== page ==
Rom. Mario Draghi had already signaled determination at the beginning of the week: “Certain things have to be done, even if they are unpopular,” declared the Italian Prime Minister unequivocally. The unpopular decision was made at the government meeting on Thursday: From October 15, employees and workers must show their national “Green Pass” when they arrive at their workplace.
If they are unable to do this, the department heads and bosses responsible for the controls will immediately send them home again. Anyone who goes to his office or workbench anyway risks a fine of between 400 and 1000 euros. And from the fifth day at the latest without a vaccination certificate, the wage payment is stopped.
The goal of the Italian government is clear: within three or a maximum of four weeks, a vaccination rate should be achieved in Italy that can prevent a dramatic increase in the number of Covid cases even during the approaching colder season.
According to the National Vaccination Commissioner, General Francesco Paolo Figliuolo, this “safety zone” will be reached when 44 million of the 54 million Italians who can be vaccinated have received the second dose. Today 39 million people in Italy have been vaccinated twice, which is one of the highest vaccination rates in Europe. The obligation to present the “Green Pass” already applies to medical staff in Italy and, since school started last Monday, also to all teachers.
According to the Ministry of Health, slightly more than four million employees and workers are affected by the expansion of the mandatory vaccination certificate to the entire public and private sector. Both the employers and the trade unions had agreed in principle to the compulsory vaccination certificate in the negotiations with the government – the employers for fear of an impending new lockdown, the employees for reasons of occupational safety.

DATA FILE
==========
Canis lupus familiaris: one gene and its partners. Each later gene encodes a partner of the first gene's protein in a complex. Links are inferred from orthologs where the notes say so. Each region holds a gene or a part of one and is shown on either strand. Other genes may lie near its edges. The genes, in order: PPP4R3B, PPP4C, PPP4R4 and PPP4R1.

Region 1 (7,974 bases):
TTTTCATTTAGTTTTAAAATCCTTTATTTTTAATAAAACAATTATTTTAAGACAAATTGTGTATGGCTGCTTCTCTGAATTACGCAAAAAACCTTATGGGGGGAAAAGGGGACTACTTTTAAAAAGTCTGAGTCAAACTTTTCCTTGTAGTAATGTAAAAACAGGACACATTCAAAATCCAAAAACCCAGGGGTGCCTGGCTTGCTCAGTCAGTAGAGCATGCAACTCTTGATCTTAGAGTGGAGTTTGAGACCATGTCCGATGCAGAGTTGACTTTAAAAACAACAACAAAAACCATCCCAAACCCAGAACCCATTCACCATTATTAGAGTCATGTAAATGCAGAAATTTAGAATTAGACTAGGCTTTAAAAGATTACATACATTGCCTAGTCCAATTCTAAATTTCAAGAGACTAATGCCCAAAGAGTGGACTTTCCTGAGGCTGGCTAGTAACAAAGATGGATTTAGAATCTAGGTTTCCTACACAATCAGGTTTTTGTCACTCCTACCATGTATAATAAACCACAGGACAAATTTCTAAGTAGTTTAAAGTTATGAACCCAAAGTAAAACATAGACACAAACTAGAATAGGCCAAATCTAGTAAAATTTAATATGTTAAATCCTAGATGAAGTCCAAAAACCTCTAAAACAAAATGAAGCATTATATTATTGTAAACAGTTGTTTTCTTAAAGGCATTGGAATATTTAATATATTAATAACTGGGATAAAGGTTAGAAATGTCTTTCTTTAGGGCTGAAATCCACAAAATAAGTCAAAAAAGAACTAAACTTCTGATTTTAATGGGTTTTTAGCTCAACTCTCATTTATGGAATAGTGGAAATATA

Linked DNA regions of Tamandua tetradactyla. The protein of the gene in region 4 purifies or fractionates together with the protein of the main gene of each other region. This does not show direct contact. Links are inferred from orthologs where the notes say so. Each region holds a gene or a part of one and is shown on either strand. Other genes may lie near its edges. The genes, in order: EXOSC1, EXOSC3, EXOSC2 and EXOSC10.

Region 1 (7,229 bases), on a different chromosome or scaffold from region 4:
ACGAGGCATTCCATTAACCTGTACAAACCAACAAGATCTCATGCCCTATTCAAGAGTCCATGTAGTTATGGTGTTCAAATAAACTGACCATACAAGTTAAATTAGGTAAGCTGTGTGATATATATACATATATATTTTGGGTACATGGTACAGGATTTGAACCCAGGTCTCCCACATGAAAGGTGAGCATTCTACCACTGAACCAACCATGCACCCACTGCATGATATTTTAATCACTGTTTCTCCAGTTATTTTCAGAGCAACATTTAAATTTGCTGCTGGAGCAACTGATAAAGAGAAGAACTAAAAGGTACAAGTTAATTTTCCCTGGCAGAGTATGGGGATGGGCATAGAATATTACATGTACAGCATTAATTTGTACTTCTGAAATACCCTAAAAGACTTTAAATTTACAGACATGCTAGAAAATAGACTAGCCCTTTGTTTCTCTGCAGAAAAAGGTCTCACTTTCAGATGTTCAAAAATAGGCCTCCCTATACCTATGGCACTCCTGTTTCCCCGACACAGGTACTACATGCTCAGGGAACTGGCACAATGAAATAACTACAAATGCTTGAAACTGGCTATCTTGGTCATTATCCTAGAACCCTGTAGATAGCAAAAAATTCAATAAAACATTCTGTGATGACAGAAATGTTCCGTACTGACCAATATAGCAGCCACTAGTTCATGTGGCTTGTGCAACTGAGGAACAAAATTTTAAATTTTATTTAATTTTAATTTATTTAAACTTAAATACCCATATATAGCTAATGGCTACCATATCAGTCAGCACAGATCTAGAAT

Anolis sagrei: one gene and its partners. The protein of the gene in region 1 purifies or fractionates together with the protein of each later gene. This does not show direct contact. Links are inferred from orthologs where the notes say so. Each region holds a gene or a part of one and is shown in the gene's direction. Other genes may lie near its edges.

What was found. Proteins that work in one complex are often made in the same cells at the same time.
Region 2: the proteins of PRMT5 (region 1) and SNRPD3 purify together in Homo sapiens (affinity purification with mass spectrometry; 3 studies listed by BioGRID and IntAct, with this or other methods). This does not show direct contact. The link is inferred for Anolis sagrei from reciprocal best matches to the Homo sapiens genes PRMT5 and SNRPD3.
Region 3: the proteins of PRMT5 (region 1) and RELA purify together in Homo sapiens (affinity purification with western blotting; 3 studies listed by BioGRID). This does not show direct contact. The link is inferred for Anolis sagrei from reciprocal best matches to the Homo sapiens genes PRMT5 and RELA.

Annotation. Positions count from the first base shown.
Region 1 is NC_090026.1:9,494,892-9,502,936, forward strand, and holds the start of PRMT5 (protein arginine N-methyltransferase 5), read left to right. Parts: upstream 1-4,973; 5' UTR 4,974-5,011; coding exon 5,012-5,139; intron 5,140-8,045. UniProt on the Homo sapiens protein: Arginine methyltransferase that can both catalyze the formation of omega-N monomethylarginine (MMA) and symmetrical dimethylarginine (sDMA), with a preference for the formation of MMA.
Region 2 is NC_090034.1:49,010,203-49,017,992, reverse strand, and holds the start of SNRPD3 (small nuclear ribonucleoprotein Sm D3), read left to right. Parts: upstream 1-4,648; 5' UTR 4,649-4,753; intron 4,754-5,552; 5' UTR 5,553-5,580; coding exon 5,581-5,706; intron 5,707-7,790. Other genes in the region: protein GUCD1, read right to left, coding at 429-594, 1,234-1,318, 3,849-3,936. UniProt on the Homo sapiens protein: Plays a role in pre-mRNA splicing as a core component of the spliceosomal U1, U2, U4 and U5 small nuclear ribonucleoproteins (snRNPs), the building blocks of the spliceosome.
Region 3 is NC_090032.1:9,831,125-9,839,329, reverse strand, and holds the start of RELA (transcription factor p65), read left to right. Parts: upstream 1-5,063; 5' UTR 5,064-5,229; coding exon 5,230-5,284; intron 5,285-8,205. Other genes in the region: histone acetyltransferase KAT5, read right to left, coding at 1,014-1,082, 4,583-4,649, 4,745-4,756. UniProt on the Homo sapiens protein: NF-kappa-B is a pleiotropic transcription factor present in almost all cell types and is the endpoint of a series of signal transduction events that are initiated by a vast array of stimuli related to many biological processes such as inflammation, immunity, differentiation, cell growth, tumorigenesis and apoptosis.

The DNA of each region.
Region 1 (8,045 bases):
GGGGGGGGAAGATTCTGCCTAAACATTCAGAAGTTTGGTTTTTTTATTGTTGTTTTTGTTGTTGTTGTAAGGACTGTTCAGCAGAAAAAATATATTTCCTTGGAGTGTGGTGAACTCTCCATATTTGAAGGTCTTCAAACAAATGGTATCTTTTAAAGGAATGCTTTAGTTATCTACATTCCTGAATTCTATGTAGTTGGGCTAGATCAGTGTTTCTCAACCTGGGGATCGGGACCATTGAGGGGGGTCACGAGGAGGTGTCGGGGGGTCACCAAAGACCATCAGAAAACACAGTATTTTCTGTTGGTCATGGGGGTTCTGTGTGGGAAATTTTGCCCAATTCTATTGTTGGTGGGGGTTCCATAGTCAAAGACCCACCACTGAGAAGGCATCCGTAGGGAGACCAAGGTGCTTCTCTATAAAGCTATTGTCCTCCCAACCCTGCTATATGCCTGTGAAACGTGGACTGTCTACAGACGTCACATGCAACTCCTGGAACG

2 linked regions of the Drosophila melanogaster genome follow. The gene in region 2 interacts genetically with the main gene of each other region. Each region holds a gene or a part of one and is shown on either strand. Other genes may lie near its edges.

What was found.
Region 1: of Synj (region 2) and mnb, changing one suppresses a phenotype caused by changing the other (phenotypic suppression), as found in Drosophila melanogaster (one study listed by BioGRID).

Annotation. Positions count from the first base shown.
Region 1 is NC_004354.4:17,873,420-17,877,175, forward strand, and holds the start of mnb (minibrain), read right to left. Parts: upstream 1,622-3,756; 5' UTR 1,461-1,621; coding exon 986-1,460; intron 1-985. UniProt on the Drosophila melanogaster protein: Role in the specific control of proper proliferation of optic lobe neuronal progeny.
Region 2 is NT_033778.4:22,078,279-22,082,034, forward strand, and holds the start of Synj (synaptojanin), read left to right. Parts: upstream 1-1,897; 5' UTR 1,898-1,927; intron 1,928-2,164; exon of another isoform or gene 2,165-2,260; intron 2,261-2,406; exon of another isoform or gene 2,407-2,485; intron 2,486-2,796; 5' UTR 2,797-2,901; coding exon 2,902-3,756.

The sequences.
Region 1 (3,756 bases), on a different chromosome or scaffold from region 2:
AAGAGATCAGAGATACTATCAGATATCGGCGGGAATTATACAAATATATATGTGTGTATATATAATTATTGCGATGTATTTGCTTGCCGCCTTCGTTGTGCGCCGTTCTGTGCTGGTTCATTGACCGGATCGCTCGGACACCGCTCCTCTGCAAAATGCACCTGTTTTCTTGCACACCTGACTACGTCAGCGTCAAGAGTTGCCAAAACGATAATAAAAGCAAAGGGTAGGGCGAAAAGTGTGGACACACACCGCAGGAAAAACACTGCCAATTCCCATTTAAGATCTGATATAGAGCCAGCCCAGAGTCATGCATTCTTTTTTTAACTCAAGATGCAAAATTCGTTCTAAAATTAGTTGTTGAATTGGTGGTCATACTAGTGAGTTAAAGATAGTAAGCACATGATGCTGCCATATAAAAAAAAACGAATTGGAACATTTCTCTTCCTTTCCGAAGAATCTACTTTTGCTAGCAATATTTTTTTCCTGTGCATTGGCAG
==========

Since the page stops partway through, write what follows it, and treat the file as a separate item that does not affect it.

It should be noted, however, that in Italy the 3-G rule (vaccinated, recovered, tested) still applies to obtaining the “Green Pass”: If you don’t want to be vaccinated, you can go to work with a negative test walk. The most intense discussions during the government’s negotiations with the social partners revolved around the question of who should pay for the tests: the unions demanded free tests (“You shouldn’t have to pay to go to work”). But Draghi called this “inopportune”: Free tests are an incentive not to get vaccinated.
If the new measures are not enough, the government is not ruling out new, even more drastic decisions. In fact, even the introduction of a general compulsory vaccination is not a taboo – although the number of cases in Italy is currently falling and the country has a comparatively low incidence of 54 new infections per 100,000 inhabitants in the past seven days.
“We have now decided to extend the ‘Green Pass’ because it is an instrument that works and is accepted by the people,” said Draghi in the negotiations with the trade unions. But: “We must finally return to normal,” emphasized the Prime Minister. For the former ECB boss, the same motto applies to the fight against the pandemic as to the rescue of the euro in summer 2012: “Whatever it takes” – no matter what.